» What is the Office of Career and Professional Development?
» What is CamelLink?
» Why should I use CamelLink and not a different type of resumé software?
» Why should I do the Funded Internship Program?
» How many workshops do I have to complete?
» What are the workshops I will attend?
» What if I miss a workshop?
» If I apply and am accepted to a center certificate program (Ammerman, Goodwin-Niering, CISLA, Holleran) do I still have to complete the program?
» What are the requirements if I am in a center program such as CISLA, Holleran, Goodwin-Niering or Ammerman Arts & Technology?
» Do the workshops ever end early?
» What if I can't make it to the workshop that I signed up for? Can I just show up for another one?
» If I missed a workshop, why can't I make it up with a adviser?
» Does everyone in the internship program receive funding?
» Where is the best place to start searching for a job or internship? Should I focus on using the Internet job searches and apply electronically?
» Can I split my internship between two different places?
» How long does my internship need to be?
» Will academic probation or disciplinary action affect my eligibility for the internship?
» I already have my internship, so why do I need to attend the interview workshop?
» Will the Office of Career and Professional Development help me get an internship after my first or second year?
» My career adviser hasn't found me an internship yet. What should I do?
» Can I study away and still do the program?
» Can I study away the whole year and still complete my requirements?
» Other than job/internship help, what else can the Office of Career and Professional Development do for me?
» What should I do if I need my resumé quickly and my adviser is booked?
» Is it OK to switch advisers?
» What if I don't want to participate in the program?
» What if I drop out of the program? Will the office still help me?
» Who are the Fellows?
» How do I become a Fellow?
» Where is the Office of Career and Professional Development?
» What percentage of students participate in the Funded Internship Program?
» Why all the emails?
» Many students have gone through the program. What has been their overall impression?
A.On other campuses this might be the career services office, but our name reflects our philosophy and our goal of helping you begin planning for your future early in — and continually throughout — your college experience. The Office of Career and Professional Development provides academic, internship, co-curricular and career advising through individual appointments, workshops and use of CamelLink (online software that helps you build a professional resumé, monitor your progress and more).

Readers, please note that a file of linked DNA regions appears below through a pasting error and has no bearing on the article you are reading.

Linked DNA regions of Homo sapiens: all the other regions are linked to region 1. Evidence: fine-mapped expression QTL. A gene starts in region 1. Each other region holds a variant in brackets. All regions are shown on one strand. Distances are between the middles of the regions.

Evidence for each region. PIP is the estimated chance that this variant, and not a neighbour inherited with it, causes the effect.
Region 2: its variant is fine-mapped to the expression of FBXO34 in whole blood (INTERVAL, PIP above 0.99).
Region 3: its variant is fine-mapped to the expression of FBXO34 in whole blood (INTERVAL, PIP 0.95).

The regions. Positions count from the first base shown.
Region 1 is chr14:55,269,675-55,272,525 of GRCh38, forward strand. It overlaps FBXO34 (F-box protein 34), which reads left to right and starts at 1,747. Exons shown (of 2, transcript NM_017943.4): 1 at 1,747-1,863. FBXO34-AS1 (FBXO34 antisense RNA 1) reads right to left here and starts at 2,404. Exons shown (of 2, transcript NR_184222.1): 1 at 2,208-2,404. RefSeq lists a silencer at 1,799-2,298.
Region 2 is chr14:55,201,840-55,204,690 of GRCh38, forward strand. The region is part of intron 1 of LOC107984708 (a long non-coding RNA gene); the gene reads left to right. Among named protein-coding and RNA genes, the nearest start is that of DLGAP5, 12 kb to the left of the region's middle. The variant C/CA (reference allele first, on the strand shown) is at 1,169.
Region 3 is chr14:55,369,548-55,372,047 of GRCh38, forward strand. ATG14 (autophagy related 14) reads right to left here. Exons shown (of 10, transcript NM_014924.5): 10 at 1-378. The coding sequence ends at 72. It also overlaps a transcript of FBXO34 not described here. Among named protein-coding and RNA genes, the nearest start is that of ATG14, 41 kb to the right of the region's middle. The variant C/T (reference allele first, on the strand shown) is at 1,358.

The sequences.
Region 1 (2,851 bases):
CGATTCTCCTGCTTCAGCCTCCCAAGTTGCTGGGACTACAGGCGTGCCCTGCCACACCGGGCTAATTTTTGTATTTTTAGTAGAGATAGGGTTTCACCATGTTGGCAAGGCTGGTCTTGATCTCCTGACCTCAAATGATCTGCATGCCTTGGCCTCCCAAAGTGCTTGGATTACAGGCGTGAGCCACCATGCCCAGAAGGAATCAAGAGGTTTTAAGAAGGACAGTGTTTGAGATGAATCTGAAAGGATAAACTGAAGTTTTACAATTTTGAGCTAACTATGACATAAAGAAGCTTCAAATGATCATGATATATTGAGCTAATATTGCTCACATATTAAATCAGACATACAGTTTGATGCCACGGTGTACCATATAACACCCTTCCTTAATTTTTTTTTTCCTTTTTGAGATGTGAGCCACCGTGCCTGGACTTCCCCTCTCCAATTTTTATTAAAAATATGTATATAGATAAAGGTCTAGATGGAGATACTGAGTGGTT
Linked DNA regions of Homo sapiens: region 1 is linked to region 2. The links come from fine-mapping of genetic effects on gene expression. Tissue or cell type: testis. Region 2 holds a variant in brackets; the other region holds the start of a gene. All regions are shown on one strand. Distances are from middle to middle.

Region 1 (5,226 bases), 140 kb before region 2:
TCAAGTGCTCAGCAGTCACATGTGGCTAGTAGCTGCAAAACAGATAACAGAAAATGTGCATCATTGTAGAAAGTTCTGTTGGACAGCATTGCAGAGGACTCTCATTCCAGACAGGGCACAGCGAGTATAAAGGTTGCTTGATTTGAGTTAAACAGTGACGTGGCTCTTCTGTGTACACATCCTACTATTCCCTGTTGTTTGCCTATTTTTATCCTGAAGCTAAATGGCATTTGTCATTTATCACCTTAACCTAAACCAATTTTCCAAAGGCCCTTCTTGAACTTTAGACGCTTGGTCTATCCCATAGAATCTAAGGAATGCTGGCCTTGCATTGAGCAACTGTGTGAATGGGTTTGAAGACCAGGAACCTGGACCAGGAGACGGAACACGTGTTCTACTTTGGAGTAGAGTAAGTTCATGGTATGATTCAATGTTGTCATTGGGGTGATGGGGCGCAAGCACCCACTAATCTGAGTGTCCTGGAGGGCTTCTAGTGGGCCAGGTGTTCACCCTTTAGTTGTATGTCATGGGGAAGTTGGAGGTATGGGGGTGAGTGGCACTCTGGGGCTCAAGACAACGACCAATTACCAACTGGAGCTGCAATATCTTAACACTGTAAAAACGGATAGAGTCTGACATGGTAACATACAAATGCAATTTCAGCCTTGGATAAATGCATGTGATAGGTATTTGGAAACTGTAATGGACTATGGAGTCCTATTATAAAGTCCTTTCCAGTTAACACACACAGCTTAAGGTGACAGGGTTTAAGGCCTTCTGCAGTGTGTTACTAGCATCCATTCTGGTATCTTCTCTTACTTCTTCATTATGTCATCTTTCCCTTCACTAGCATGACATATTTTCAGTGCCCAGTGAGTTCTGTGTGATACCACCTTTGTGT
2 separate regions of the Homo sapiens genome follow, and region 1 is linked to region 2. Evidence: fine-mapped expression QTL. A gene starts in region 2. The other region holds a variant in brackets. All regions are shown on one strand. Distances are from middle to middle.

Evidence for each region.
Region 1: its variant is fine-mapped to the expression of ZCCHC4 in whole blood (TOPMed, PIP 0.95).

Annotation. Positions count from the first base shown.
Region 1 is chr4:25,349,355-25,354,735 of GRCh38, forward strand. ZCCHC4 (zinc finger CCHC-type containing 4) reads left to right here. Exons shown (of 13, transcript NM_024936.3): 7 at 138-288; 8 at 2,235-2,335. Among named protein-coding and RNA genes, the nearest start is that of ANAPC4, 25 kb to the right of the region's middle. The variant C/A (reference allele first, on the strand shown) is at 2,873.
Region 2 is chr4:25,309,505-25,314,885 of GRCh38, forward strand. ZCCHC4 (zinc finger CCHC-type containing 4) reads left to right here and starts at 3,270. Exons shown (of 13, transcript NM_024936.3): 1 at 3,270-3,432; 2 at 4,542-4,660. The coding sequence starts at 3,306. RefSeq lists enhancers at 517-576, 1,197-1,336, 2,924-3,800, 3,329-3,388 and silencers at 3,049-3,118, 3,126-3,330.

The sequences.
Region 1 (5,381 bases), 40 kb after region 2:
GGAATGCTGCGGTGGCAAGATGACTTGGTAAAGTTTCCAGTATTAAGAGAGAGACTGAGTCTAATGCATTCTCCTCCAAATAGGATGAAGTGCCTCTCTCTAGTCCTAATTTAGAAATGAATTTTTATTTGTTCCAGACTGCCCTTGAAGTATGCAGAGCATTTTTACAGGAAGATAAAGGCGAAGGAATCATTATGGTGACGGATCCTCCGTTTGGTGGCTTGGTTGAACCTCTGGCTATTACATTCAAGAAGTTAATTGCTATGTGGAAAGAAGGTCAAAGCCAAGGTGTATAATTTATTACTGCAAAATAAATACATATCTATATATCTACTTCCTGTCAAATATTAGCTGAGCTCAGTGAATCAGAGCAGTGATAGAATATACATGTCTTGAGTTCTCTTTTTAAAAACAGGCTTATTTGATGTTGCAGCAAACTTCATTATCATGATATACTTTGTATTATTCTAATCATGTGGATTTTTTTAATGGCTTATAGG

A. CamelLink is an online interactive tool that you will use to build your resumé, complete workshops, document experiences and accomplishments, create effective cover letters and resumés and search for jobs.
A. CamelLink is easy to use and will automatically format your resumé into a Word document once you input information on your experiences and skills. This creates an easy format to customize and personalize your resumé. Many software programs create cumbersome formats that are difficult to edit and customize. However, you are always welcome to use alternate software and upload the resumé into your CamelLink for archiving purposes.
A. The Office of Career and Professional Development funded internship process will supply you with the tools necessary to pursue a College-funded internship the summer after your junior year and make you eligible for an internship educational award of up to $3,000. The process begins in your freshman and sophomore years with a set of required workshops, plus appointments and assignments. (You will take the seventh and final workshop during your junior year.) Each workshop is 60-90 minutes long, during which you'll accomplish tasks vital to securing a post-college career, including creating targeted resumés, honing interview skills, learning how professionals communicate, writing cover letters and more. In your senior year, you will be ready to work with your career adviser on a career search, graduate school advising or other postbaccalaureate plans because you will have built a strong base from which to move forward.
A. All of them, if you want to qualify for the College-funded internship. There are a total of seven workshops, six of which you'll take during your first two years. You'll complete the final workshop during your junior year. During your senior year, you will hand in a reflection paper on your funded internship experience and how it influences your academic and career choices.